For *multilayer* motifs, we need to look at more recent work. In February 2017, Kivela and Porter [29] extended the graph isomorphisms to multilayer networks. Furthermore, they extended it to temporal networks by representing them as multilayer networks. This can be done by considering temporal networks as time sequence graphs. These extensions provided a foundation for further research of multilayer networks, such as motif analysis. In March 2017, Battison et al. [17] examined how many subgraphs exist for motifs with a small number of nodes and applied multilayer motif analysis on a brain network. However, they did not describe how they actually counted/discovered the multilayer motifs. In October 2017, Enright and Meeks [30] investigated the parameterized complexity of counting small subgraphs in multilayer networks. The authors found that if all but one of the layers are drawn from classes of bounded vertex cover number or all of the layers have almost bounded degree, then the problem is FPT (fixed-parameter tractable); otherwise, it is W[1]-hard. In November 2017, Takes et al. [11] performed multiplex motif enumeration on a corporate network. The authors proposed a multiplex adaptation of Subenum, where a multiplex graph is converted into a directed labeled graph. An edge label then encodes which edge types are and are not present between the two nodes that it connects. Furthermore, the authors build on the stub-matching model [31] for the null model to preserve interlayer assortativity [5].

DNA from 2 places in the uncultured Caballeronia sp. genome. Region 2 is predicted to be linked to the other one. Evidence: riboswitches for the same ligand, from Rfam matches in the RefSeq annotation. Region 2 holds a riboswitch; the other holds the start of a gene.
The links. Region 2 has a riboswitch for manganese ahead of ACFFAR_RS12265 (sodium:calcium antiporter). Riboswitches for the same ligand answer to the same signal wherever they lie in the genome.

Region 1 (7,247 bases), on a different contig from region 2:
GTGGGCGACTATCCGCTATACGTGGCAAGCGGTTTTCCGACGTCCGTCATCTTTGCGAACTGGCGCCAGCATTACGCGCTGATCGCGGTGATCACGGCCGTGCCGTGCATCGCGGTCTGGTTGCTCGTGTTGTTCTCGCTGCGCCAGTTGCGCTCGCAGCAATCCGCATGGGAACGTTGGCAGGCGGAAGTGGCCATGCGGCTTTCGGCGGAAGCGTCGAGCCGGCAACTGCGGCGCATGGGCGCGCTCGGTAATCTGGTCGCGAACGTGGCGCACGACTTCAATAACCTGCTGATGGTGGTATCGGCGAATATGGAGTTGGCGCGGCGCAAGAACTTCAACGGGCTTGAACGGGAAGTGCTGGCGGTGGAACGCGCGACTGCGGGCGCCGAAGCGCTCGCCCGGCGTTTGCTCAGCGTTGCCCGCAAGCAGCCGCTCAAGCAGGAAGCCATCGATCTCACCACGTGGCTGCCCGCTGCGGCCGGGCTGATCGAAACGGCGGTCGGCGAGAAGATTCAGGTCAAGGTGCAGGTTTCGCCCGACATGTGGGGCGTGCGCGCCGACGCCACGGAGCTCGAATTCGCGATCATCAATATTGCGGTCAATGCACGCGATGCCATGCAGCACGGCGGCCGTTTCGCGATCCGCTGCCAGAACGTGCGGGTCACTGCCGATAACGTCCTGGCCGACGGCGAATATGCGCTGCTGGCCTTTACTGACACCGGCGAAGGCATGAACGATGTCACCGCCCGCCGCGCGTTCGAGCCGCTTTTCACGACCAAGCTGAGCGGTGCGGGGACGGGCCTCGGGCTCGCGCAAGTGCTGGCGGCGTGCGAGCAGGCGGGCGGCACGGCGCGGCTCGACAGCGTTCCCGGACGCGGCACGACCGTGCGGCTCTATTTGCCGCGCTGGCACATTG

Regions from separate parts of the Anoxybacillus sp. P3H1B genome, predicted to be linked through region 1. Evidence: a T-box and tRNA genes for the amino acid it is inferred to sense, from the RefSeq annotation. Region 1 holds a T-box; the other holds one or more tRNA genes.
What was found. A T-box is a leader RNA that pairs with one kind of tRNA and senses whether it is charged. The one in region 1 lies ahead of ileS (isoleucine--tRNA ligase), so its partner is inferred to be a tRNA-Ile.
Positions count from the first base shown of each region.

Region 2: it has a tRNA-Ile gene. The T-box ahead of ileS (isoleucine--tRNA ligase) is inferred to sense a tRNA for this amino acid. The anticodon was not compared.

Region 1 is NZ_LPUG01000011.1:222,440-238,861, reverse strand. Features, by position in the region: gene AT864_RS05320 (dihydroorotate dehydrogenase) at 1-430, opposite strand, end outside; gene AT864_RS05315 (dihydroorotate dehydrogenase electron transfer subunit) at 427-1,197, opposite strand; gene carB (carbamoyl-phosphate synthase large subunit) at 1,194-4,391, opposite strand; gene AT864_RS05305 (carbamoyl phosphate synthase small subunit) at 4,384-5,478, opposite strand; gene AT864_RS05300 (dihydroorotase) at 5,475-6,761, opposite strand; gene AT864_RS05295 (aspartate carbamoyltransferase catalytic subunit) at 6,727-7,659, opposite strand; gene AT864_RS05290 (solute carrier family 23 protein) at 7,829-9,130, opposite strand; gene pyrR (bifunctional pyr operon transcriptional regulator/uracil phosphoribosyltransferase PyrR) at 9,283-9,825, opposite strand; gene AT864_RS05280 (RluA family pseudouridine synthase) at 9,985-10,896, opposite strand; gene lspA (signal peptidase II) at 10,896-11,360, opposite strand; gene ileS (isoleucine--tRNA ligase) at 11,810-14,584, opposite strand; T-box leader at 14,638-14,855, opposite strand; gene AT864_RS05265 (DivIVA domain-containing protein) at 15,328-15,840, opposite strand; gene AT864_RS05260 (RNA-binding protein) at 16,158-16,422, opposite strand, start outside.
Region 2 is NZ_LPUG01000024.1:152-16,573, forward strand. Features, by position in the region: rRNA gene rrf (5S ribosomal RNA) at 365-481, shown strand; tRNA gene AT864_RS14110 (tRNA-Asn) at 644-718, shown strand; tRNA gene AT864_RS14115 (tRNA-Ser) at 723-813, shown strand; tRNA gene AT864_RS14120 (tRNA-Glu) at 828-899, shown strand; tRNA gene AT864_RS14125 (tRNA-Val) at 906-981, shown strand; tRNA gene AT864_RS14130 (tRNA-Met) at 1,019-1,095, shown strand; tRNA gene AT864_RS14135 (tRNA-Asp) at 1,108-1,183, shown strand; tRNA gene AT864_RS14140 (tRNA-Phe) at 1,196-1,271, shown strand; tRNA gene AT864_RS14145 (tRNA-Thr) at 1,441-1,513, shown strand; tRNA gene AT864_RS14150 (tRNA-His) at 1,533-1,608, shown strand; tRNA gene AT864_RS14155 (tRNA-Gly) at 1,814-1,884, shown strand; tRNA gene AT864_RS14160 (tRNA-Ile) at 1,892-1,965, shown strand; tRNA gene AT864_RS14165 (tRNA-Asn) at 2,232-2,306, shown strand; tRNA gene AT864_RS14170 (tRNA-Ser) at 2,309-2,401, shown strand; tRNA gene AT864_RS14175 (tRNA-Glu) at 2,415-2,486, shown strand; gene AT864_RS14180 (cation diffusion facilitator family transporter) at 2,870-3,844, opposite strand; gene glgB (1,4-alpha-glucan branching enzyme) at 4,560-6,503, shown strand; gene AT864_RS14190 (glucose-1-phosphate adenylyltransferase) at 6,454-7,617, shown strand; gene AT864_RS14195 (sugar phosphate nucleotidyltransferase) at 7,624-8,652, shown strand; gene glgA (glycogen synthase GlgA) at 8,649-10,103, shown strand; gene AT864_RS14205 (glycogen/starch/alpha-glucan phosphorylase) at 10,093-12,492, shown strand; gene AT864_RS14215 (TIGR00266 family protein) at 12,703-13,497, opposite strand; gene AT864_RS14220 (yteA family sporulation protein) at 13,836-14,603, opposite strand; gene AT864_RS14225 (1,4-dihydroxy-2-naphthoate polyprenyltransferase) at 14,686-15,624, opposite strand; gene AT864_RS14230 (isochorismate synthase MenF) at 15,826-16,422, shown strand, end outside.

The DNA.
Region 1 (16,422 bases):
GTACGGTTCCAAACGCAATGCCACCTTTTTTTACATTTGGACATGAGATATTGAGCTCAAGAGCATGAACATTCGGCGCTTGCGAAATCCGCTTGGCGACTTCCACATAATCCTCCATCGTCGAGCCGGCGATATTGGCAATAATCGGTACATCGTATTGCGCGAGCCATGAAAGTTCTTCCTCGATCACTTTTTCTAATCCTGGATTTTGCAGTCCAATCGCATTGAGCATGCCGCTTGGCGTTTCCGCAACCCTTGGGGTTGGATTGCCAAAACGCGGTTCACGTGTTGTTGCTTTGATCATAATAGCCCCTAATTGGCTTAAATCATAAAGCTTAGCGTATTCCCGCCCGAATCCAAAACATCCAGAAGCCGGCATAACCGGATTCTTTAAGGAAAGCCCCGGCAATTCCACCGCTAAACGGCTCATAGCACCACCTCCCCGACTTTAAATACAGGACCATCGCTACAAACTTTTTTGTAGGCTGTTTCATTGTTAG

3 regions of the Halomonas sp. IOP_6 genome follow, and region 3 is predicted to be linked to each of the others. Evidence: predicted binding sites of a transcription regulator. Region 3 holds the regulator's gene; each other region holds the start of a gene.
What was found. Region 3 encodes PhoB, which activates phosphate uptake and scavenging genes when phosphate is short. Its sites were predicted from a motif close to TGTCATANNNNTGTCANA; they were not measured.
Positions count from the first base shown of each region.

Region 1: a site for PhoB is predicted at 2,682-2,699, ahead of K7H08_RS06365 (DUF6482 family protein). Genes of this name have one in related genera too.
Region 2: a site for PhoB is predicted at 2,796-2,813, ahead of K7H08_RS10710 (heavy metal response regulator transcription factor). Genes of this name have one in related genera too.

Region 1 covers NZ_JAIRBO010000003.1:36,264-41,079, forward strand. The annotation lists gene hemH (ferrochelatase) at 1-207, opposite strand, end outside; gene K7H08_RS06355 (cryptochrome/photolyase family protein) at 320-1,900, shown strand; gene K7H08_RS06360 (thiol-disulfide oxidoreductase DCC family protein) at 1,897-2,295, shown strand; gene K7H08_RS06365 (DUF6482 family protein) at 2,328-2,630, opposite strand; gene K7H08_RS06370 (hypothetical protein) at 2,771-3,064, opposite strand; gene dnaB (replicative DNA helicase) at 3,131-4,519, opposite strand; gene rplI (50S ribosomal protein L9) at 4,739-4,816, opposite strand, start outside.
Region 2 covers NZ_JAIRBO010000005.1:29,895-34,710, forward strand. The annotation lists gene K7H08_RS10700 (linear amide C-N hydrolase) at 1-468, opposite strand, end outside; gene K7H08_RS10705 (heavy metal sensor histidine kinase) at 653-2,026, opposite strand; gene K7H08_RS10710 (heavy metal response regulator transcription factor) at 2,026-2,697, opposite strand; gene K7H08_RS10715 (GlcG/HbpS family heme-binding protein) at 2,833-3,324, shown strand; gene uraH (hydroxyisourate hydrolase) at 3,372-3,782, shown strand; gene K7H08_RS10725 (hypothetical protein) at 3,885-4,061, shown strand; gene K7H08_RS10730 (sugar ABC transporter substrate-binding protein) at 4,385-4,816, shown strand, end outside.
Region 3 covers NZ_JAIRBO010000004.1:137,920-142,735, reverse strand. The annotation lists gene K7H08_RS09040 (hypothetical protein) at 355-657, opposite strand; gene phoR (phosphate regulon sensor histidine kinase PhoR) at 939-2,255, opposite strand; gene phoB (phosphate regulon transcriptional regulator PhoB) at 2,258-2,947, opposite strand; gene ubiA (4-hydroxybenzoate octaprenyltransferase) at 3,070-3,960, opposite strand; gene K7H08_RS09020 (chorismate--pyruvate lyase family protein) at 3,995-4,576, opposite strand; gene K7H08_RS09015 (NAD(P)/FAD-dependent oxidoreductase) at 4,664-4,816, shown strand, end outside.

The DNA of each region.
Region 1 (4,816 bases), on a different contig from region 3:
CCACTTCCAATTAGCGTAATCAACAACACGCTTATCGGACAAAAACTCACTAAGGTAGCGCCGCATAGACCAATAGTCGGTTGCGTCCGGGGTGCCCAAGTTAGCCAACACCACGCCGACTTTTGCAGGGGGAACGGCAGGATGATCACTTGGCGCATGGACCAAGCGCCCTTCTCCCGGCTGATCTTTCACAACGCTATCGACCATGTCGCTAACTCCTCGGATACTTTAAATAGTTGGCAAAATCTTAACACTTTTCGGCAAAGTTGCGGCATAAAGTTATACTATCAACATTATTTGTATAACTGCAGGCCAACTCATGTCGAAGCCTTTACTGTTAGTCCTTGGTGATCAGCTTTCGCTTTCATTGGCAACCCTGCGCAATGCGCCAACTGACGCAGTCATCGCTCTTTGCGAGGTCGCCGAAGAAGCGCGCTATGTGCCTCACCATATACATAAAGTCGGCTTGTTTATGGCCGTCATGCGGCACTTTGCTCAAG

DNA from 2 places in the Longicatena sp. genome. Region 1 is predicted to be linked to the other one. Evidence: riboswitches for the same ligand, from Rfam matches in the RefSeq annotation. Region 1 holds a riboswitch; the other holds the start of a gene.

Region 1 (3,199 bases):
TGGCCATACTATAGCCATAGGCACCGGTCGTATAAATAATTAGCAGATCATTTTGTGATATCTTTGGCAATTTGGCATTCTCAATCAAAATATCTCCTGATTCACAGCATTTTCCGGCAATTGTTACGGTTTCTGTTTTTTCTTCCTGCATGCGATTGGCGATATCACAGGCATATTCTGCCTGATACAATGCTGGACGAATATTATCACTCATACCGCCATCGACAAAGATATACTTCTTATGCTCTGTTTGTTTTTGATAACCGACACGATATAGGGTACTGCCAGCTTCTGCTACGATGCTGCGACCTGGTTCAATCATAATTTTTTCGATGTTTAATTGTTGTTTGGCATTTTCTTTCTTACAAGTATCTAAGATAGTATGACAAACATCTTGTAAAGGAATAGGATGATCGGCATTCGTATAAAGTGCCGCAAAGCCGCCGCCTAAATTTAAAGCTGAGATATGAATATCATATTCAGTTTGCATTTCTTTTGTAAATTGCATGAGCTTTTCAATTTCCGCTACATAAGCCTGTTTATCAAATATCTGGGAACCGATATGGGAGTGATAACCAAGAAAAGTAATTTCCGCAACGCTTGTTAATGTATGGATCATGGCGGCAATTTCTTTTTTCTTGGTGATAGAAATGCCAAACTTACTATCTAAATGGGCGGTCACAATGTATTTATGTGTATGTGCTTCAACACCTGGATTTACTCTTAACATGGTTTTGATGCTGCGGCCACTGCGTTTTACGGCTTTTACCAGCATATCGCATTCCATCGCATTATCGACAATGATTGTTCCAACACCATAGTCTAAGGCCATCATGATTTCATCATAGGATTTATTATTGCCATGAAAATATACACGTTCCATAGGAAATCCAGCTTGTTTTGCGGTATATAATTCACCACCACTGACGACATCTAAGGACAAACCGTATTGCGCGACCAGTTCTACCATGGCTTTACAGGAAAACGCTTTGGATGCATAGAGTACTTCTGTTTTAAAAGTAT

The *temporal motif* problem has developed over the years to more accurately capture the timing information. In 2009, Braha and Bar-Yam [3] took snapshots of the network, where each snapshot covered a single day. However, the snapshots themselves lose the information regarding the order of events. In 2010, Zhao et al. [32] considered two events (edges) linked if they share a node and succeed one another within a time limit \(\varDelta t\). However, this enforces only local time adjacency. Kovanen et al. [33], in 2011, called such events \(\varDelta t\)-adjacent and considered two events \(\varDelta t\)-connected if there is a sequence of \(\varDelta t\)-adjacent events joining them. A temporal motif is then defined as a set of events that are all \(\varDelta t\)-connected. Finally, in February 2017, Paranjape et al. [15] count temporal motifs where every pair of edges is at most \(\delta \) time apart, thus fully utilizing the timing information. We build upon these techniques, which we henceforth refer to as the *delta-time-window approach*, adding both partial timing and functionality to handle multiple network layers.